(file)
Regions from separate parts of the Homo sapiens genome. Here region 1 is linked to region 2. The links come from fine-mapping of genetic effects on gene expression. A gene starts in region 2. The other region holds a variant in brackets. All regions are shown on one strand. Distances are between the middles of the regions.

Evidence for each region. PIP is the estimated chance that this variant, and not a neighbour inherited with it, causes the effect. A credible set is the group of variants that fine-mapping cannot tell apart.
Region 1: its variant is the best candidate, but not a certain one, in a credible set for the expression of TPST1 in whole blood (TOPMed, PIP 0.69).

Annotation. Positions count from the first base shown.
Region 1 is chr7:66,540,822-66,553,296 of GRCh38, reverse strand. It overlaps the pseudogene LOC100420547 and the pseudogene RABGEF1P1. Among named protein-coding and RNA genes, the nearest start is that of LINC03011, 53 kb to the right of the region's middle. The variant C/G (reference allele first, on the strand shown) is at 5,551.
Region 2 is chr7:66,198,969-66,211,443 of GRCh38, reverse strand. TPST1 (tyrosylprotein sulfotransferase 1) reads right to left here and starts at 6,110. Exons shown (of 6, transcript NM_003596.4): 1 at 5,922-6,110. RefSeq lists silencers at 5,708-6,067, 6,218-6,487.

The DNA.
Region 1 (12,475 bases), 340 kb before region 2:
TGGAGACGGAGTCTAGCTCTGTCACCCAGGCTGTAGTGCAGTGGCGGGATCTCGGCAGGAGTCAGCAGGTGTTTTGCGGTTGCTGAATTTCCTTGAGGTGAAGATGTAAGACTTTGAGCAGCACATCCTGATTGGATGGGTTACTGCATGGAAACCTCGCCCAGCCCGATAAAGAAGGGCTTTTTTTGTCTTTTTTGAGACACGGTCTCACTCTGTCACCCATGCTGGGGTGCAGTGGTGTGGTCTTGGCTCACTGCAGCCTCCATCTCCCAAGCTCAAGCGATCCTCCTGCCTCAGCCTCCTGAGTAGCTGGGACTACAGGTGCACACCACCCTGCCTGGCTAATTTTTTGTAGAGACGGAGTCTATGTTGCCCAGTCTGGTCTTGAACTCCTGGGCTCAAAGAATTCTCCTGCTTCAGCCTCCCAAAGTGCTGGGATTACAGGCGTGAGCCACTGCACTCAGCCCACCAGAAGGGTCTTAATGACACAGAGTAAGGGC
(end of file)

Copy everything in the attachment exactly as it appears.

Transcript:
Regions from separate parts of the Homo sapiens genome. Here region 1 is linked to region 2. The links come from fine-mapping of genetic effects on gene expression. A gene starts in region 2. The other region holds a variant in brackets. All regions are shown on one strand. Distances are between the middles of the regions.

Evidence for each region. PIP is the estimated chance that this variant, and not a neighbour inherited with it, causes the effect. A credible set is the group of variants that fine-mapping cannot tell apart.
Region 1: its variant is the best candidate, but not a certain one, in a credible set for the expression of TPST1 in whole blood (TOPMed, PIP 0.69).

Annotation. Positions count from the first base shown.
Region 1 is chr7:66,540,822-66,553,296 of GRCh38, reverse strand. It overlaps the pseudogene LOC100420547 and the pseudogene RABGEF1P1. Among named protein-coding and RNA genes, the nearest start is that of LINC03011, 53 kb to the right of the region's middle. The variant C/G (reference allele first, on the strand shown) is at 5,551.
Region 2 is chr7:66,198,969-66,211,443 of GRCh38, reverse strand. TPST1 (tyrosylprotein sulfotransferase 1) reads right to left here and starts at 6,110. Exons shown (of 6, transcript NM_003596.4): 1 at 5,922-6,110. RefSeq lists silencers at 5,708-6,067, 6,218-6,487.

The DNA.
Region 1 (12,475 bases), 340 kb before region 2:
TGGAGACGGAGTCTAGCTCTGTCACCCAGGCTGTAGTGCAGTGGCGGGATCTCGGCAGGAGTCAGCAGGTGTTTTGCGGTTGCTGAATTTCCTTGAGGTGAAGATGTAAGACTTTGAGCAGCACATCCTGATTGGATGGGTTACTGCATGGAAACCTCGCCCAGCCCGATAAAGAAGGGCTTTTTTTGTCTTTTTTGAGACACGGTCTCACTCTGTCACCCATGCTGGGGTGCAGTGGTGTGGTCTTGGCTCACTGCAGCCTCCATCTCCCAAGCTCAAGCGATCCTCCTGCCTCAGCCTCCTGAGTAGCTGGGACTACAGGTGCACACCACCCTGCCTGGCTAATTTTTTGTAGAGACGGAGTCTATGTTGCCCAGTCTGGTCTTGAACTCCTGGGCTCAAAGAATTCTCCTGCTTCAGCCTCCCAAAGTGCTGGGATTACAGGCGTGAGCCACTGCACTCAGCCCACCAGAAGGGTCTTAATGACACAGAGTAAGGGC